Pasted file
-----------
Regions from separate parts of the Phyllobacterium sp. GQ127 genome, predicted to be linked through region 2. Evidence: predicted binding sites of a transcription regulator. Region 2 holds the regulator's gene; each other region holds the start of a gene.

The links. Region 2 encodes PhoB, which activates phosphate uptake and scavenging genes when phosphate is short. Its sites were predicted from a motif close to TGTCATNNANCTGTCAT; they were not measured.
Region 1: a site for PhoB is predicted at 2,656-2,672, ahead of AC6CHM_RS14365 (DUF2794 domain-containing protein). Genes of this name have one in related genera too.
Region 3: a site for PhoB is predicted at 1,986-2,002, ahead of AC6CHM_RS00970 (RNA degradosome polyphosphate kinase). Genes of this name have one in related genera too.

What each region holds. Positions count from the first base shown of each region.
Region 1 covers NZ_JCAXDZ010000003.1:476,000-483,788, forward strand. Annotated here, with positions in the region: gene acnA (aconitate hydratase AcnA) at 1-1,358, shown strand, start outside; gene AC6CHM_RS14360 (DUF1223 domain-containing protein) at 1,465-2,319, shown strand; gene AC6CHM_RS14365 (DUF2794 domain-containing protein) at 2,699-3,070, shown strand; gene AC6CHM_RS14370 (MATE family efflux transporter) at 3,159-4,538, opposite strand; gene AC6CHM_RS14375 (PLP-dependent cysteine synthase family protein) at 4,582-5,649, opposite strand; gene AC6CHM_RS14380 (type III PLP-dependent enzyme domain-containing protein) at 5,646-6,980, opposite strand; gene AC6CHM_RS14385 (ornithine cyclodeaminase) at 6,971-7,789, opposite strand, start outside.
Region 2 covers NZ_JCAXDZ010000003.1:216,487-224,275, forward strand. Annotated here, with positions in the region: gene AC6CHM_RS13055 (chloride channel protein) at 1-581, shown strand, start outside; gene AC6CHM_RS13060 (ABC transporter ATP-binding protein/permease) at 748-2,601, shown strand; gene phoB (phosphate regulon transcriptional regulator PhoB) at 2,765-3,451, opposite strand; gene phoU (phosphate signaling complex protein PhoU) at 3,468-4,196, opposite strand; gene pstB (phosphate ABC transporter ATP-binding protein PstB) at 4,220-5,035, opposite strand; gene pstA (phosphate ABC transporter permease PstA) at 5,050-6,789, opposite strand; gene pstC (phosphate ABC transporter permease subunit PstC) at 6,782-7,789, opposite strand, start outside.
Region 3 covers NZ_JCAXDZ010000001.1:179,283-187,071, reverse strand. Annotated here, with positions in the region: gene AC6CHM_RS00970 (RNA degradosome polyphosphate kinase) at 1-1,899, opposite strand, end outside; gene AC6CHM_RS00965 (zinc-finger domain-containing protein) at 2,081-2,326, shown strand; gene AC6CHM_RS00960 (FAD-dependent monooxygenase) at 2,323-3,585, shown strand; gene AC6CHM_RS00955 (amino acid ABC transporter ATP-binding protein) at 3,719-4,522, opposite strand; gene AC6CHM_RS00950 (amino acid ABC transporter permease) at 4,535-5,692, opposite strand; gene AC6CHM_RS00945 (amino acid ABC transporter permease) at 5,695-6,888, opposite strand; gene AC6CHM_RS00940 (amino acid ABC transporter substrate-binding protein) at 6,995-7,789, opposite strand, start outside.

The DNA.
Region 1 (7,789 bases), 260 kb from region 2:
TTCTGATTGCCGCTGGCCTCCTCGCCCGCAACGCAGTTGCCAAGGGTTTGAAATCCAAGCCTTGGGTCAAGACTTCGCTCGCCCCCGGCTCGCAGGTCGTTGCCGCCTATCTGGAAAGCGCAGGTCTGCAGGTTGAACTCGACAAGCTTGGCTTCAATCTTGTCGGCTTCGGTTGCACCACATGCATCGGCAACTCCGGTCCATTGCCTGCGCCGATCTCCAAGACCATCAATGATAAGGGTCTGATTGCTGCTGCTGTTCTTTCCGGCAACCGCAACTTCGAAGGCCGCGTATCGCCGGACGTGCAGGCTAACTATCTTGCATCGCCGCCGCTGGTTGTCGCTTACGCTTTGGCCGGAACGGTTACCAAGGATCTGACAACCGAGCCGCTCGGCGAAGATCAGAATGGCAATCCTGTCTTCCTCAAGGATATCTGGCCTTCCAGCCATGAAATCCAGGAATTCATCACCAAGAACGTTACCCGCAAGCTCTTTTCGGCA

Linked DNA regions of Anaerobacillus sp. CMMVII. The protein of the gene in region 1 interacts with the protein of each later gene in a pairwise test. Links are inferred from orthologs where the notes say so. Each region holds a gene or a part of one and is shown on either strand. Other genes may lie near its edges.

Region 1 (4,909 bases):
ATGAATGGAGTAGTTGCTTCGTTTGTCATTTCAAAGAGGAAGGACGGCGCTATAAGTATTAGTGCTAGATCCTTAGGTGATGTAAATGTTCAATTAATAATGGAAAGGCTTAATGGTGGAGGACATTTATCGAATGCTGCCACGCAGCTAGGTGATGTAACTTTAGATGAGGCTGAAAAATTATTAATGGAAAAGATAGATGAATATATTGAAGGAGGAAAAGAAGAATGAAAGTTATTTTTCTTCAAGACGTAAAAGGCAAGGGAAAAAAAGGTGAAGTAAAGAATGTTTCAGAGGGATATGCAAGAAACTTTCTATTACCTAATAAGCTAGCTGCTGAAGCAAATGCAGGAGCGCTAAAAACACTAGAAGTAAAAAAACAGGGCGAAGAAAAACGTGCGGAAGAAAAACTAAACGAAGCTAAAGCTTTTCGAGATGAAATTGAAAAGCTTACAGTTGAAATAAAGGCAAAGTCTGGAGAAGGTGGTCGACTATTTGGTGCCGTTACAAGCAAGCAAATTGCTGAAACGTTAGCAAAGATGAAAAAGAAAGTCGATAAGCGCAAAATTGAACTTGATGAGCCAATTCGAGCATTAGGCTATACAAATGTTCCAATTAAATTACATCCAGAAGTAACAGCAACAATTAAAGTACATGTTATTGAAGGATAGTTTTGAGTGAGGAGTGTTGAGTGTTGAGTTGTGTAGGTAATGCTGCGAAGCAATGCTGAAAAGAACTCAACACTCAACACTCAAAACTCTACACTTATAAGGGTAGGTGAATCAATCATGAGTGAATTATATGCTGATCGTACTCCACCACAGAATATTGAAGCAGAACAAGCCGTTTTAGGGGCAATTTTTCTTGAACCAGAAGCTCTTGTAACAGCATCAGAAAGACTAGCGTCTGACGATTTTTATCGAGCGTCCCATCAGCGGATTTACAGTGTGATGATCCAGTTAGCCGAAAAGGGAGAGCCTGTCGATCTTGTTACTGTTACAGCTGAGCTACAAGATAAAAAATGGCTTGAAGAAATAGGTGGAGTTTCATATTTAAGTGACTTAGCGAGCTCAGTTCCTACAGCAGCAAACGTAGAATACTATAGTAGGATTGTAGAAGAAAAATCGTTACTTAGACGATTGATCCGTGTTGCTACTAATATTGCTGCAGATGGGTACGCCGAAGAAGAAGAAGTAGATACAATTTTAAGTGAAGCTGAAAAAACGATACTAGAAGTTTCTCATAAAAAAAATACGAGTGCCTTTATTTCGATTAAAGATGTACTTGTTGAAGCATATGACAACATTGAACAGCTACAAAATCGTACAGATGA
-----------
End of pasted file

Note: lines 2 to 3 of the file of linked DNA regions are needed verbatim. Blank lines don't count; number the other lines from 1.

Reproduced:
The links. Region 2 encodes PhoB, which activates phosphate uptake and scavenging genes when phosphate is short. Its sites were predicted from a motif close to TGTCATNNANCTGTCAT; they were not measured.
Region 1: a site for PhoB is predicted at 2,656-2,672, ahead of AC6CHM_RS14365 (DUF2794 domain-containing protein). Genes of this name have one in related genera too.